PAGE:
VOLCANIC UNREST ON REYKJANES PENINSULA – IT IS SAFE TO TRAVEL TO ICELAND
Are you planning a trip to Iceland but are worried about a possible eruption on Reykjanes peninsula?
Here’s all you need to know!
WHAT IS HAPPENING IN ICELAND?
Over of the past few weeks, Reykjanes Peninsula has experienced volcanic unrest, with intense earthquakes in the Grindavík area.
An eruption is deemed possible and the situation is closely monitored by scientists and authorities.
A NEW GEOLOGICAL PHASE
Earthquakes and eruptions are not a rare occurrence in Iceland, due to Iceland’s location on the Mid-Atlantic ridge.
Ever since 2021, Reykjanes peninsula has witnessed a new geological phase, with 3 eruptions in 3 years, the first ones in the area in about eight centuries.
The 2021, 2022 and summer 2023 eruptions all took place in uninhabited areas of the peninsula and posed no threat to life nor infrastructure in the area.
THE SITUATION AROUND GRINDAVÍK
The new volcanic unrest, started in late October and currently ongoing, has instead been taking place in proximity of the coastal town of Grindavík.
For precautionary reasons, the town was evacuated. As of November 23rd, the alert level has been reduced from “Emergency” – the highest warning level -, to “Danger”.
It now looks less and less likely that an eruption will take place in Grindavík. There is still a possibility an eruption will happen, but most likely between Hagafell and Sýlingarfell.
LIMITED AREA AFFECTED
It is important to stress that the area affected by the current volcanic unrest is limited to a small portion of Reykjanes peninsula, spanning only a few kilometers.
Road closures have been enforced and no traffic is allowed to enter the area considered at risk.
For precaution, the worldwide renewed Blue Lagoon – not at the epicentre of the current unrest, but located few kilometers away from Grindavík – is currently closed until further notice.
No other towns, roads or tourist attractions are affected by the unrest.
Iceland has one of the world’s most effective volcanic preparedness measures and the situation is closely monitored and constantly evaluated according to the best scientific data available.
IT IS SAFE TO TRAVEL TO ICELAND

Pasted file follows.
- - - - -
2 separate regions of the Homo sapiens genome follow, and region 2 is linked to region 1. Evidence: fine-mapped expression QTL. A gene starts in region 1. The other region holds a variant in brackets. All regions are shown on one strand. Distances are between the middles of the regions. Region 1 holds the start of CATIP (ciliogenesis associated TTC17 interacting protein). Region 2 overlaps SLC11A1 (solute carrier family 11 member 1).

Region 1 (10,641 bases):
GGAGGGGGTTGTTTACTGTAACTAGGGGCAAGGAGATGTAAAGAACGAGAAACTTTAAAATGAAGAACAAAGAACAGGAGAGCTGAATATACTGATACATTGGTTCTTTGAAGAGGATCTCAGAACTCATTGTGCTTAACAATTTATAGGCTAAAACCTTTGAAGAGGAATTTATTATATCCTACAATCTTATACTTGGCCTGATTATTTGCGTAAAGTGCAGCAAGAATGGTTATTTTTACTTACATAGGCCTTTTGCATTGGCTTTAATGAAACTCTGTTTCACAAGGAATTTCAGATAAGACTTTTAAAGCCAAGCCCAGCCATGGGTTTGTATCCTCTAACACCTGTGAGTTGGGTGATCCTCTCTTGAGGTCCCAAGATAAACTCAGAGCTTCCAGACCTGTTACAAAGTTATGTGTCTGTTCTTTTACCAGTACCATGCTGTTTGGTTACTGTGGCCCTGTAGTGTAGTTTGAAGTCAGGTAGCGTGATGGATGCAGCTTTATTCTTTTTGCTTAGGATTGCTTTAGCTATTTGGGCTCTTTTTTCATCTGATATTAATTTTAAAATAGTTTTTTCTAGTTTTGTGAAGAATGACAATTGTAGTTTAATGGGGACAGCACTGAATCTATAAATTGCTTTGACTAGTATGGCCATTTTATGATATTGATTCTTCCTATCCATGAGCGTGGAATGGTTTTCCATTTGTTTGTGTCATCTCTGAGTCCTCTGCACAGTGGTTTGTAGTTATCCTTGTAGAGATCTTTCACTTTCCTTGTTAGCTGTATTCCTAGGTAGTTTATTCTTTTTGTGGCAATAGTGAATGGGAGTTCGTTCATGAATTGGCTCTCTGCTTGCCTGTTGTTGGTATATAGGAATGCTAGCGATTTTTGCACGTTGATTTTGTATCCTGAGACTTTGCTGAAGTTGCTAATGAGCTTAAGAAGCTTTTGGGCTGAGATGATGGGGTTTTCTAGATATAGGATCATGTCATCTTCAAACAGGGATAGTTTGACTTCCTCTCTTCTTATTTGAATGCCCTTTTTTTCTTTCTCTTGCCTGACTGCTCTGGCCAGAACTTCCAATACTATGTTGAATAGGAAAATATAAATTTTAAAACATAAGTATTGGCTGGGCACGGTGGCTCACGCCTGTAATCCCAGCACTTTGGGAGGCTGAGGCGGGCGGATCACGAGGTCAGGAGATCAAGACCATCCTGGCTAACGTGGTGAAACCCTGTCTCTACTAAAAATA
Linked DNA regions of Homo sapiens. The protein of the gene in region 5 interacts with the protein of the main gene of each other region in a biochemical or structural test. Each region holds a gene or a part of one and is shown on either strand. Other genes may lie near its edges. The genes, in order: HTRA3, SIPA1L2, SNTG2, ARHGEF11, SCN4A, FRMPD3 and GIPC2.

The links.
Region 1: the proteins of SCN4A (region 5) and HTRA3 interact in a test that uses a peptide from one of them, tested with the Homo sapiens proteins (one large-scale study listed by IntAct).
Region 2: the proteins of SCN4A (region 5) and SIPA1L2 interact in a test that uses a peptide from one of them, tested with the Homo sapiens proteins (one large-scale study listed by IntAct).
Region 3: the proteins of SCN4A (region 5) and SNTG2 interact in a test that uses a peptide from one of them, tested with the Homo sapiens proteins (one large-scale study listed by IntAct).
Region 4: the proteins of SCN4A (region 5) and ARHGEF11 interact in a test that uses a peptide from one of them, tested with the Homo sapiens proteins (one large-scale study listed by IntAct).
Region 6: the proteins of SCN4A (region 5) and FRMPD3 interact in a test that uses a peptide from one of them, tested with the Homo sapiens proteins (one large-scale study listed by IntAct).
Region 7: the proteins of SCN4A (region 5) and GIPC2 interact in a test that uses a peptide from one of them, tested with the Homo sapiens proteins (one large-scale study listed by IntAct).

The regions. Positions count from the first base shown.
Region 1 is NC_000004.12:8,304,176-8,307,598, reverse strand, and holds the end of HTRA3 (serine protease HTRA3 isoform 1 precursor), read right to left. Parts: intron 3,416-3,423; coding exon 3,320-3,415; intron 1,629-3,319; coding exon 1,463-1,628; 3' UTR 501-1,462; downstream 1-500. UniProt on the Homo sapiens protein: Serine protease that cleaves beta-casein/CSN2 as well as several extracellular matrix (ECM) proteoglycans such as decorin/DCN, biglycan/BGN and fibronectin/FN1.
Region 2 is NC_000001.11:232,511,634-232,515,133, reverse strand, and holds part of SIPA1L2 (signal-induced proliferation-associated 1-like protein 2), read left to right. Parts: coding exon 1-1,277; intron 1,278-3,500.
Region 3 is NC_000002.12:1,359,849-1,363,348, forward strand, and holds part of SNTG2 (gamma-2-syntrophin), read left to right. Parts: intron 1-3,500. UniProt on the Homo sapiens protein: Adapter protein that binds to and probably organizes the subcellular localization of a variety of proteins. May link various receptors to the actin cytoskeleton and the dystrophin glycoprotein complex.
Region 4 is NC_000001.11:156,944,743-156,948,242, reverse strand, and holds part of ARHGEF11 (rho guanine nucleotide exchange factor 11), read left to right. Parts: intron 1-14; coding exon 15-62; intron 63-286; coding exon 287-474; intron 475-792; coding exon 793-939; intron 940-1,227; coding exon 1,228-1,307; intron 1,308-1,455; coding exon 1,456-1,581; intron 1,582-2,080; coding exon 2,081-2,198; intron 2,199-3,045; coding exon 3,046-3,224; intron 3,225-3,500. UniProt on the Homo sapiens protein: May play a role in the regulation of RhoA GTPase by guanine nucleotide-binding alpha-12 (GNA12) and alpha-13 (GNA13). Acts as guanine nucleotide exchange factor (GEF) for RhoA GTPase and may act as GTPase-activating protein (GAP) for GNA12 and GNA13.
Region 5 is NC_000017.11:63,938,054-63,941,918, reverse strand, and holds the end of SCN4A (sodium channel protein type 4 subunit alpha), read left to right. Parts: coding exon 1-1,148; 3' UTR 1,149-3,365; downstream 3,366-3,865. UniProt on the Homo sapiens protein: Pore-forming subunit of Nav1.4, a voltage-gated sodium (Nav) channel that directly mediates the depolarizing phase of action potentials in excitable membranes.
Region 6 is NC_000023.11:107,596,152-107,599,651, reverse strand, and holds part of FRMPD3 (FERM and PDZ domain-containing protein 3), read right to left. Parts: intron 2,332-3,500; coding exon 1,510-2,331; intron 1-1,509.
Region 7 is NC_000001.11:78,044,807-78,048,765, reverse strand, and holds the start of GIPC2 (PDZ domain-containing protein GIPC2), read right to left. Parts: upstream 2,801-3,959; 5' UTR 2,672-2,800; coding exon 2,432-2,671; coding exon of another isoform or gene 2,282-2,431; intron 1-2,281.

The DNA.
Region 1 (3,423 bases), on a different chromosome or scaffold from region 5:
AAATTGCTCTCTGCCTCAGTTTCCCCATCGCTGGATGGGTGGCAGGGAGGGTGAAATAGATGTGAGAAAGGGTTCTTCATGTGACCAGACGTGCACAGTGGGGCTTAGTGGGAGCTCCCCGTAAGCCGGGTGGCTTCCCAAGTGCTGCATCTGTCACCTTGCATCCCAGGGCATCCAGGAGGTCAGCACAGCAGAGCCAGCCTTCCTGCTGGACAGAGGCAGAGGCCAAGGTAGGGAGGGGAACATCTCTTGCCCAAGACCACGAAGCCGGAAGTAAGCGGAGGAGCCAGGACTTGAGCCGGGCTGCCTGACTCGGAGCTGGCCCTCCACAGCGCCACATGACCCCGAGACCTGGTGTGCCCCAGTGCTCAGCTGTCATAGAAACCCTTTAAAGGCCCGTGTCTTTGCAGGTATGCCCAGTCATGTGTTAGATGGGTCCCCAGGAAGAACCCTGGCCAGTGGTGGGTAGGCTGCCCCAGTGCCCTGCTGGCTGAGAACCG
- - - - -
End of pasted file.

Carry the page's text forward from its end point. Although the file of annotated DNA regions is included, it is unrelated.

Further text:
As the area affected by the current seismic swarm is circumscribed to a limited part of Reykjanes peninsula, the rest of the country is unaffected and Iceland continues to welcome travellers.
Travelling to Iceland it is not just possible but also perfectly safe.
Even in the case of an eruption on Reykjanes peninsula (and we‘d like to remind that NO eruption has started – as of November 15th), no risk would be posed to people and infrastructure in the rest of the country.
For the most updated – and reliable – information regarding the volcanic unrest in Iceland, we recommend not to rely on international media coverage, as their tone and approach can contribute to misinterpreting and amplifying the events.
Instead, we encourage travellers to follow official Icelandic channels:
- The Icelandic MET office
Information on the seismic activity and development of events
- The Icelandic Road Administration
Information on road conditions and closures in the Reykjanes region
Updates on safety
- The Icelandic National Broadcasting Service
- Visit Reykjanes
Updates from the region
AURORA REYKJAVÍK IS OPEN – GREAT AURORAS EXPECTED THIS WINTER
Aurora Reykjavík, located in the Icelandic capital, is far from the epicentre of the unrest and regularly open daily from 9 to 21.
The northern lights season is in full swing and predictions for the winter are exceptionally good, as we have reached the solar maximum for the current solar cycle.
Iceland is one of the prime spots for aurora sighting in the world and a unique, diverse destination.
Don‘t miss your chance to see the best northern lights in a decade and travel safely to Iceland, we look forward to welcoming you!
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